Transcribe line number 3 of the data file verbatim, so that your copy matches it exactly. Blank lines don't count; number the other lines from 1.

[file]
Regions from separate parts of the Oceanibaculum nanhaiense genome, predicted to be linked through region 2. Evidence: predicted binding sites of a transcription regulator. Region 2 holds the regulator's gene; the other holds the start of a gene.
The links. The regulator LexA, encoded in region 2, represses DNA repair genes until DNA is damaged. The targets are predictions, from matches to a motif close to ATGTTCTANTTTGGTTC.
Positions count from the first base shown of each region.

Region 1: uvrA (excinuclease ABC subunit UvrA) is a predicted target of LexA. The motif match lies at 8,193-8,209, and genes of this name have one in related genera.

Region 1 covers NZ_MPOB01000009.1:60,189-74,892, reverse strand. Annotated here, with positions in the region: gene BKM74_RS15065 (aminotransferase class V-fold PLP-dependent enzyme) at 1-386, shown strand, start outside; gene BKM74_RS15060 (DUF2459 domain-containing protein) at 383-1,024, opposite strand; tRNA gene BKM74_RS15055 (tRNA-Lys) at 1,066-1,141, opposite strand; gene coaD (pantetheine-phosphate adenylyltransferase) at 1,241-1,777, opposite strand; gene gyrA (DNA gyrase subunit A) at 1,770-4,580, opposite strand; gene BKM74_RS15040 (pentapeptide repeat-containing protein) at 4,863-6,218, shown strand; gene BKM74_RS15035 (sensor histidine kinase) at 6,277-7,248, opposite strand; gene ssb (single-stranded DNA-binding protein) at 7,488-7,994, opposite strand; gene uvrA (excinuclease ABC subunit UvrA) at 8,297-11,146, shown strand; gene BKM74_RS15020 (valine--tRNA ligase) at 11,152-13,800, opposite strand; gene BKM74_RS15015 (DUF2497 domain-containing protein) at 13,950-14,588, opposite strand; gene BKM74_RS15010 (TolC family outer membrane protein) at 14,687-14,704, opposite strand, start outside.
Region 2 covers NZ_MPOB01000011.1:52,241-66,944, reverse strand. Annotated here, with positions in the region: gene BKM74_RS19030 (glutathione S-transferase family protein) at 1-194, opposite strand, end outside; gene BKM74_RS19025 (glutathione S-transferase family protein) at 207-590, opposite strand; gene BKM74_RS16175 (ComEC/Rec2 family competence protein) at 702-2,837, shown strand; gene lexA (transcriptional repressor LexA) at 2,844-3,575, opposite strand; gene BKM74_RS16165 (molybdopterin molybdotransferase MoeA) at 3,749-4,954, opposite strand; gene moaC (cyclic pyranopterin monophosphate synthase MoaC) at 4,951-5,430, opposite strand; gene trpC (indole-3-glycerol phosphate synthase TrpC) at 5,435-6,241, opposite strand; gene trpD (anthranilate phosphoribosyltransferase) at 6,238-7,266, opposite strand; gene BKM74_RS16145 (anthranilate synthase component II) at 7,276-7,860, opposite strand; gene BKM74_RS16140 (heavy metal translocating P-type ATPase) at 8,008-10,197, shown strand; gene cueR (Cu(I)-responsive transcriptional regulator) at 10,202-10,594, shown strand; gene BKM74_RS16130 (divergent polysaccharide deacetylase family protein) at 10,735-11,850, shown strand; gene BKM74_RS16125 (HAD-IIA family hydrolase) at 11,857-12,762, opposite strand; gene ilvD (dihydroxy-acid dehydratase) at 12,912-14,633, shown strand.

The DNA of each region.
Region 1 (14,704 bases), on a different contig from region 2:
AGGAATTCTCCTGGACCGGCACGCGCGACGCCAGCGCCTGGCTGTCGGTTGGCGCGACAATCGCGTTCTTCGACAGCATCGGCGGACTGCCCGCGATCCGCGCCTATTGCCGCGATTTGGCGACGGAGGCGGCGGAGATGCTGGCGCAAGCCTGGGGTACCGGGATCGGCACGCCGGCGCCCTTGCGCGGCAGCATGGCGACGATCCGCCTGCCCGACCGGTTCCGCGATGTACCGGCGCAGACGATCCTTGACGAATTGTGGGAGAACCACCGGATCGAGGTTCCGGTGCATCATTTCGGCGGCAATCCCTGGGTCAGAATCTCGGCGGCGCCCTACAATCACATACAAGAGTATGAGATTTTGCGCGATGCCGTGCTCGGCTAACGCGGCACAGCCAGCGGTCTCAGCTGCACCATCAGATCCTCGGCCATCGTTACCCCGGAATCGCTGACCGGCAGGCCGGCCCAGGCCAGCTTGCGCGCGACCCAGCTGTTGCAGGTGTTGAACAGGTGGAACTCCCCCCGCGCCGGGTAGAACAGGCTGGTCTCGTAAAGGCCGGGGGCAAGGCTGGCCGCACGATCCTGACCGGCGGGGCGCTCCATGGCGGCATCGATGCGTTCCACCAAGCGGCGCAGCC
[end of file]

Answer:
Positions count from the first base shown of each region.